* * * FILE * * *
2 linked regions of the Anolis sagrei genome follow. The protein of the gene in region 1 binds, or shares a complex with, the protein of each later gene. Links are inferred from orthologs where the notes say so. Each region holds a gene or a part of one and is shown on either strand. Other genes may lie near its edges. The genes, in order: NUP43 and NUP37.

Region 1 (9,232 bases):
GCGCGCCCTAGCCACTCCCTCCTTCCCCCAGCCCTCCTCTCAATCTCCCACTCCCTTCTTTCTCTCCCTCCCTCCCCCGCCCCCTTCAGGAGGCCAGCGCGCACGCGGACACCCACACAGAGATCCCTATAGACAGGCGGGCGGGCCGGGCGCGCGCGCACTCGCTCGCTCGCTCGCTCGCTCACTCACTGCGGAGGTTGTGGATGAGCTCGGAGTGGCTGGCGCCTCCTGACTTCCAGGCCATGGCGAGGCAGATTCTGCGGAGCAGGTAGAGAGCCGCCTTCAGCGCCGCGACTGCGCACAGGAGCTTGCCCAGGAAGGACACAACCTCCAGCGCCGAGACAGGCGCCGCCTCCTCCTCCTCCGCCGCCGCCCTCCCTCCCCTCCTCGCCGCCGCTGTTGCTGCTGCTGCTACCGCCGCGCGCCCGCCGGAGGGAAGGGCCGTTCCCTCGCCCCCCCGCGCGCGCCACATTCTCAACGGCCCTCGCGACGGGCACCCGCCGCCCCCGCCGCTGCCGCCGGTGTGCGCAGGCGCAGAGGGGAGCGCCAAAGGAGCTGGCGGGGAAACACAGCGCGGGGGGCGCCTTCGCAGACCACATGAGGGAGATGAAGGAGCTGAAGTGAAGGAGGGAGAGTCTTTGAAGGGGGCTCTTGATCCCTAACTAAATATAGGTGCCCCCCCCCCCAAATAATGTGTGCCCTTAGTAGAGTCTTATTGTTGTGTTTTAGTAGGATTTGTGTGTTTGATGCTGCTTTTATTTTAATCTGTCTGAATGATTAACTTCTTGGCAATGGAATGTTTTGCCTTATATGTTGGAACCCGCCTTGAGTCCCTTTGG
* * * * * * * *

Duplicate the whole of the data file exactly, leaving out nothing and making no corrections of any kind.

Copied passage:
2 linked regions of the Anolis sagrei genome follow. The protein of the gene in region 1 binds, or shares a complex with, the protein of each later gene. Links are inferred from orthologs where the notes say so. Each region holds a gene or a part of one and is shown on either strand. Other genes may lie near its edges. The genes, in order: NUP43 and NUP37.

Region 1 (9,232 bases):
GCGCGCCCTAGCCACTCCCTCCTTCCCCCAGCCCTCCTCTCAATCTCCCACTCCCTTCTTTCTCTCCCTCCCTCCCCCGCCCCCTTCAGGAGGCCAGCGCGCACGCGGACACCCACACAGAGATCCCTATAGACAGGCGGGCGGGCCGGGCGCGCGCGCACTCGCTCGCTCGCTCGCTCGCTCACTCACTGCGGAGGTTGTGGATGAGCTCGGAGTGGCTGGCGCCTCCTGACTTCCAGGCCATGGCGAGGCAGATTCTGCGGAGCAGGTAGAGAGCCGCCTTCAGCGCCGCGACTGCGCACAGGAGCTTGCCCAGGAAGGACACAACCTCCAGCGCCGAGACAGGCGCCGCCTCCTCCTCCTCCGCCGCCGCCCTCCCTCCCCTCCTCGCCGCCGCTGTTGCTGCTGCTGCTACCGCCGCGCGCCCGCCGGAGGGAAGGGCCGTTCCCTCGCCCCCCCGCGCGCGCCACATTCTCAACGGCCCTCGCGACGGGCACCCGCCGCCCCCGCCGCTGCCGCCGGTGTGCGCAGGCGCAGAGGGGAGCGCCAAAGGAGCTGGCGGGGAAACACAGCGCGGGGGGCGCCTTCGCAGACCACATGAGGGAGATGAAGGAGCTGAAGTGAAGGAGGGAGAGTCTTTGAAGGGGGCTCTTGATCCCTAACTAAATATAGGTGCCCCCCCCCCCAAATAATGTGTGCCCTTAGTAGAGTCTTATTGTTGTGTTTTAGTAGGATTTGTGTGTTTGATGCTGCTTTTATTTTAATCTGTCTGAATGATTAACTTCTTGGCAATGGAATGTTTTGCCTTATATGTTGGAACCCGCCTTGAGTCCCTTTGG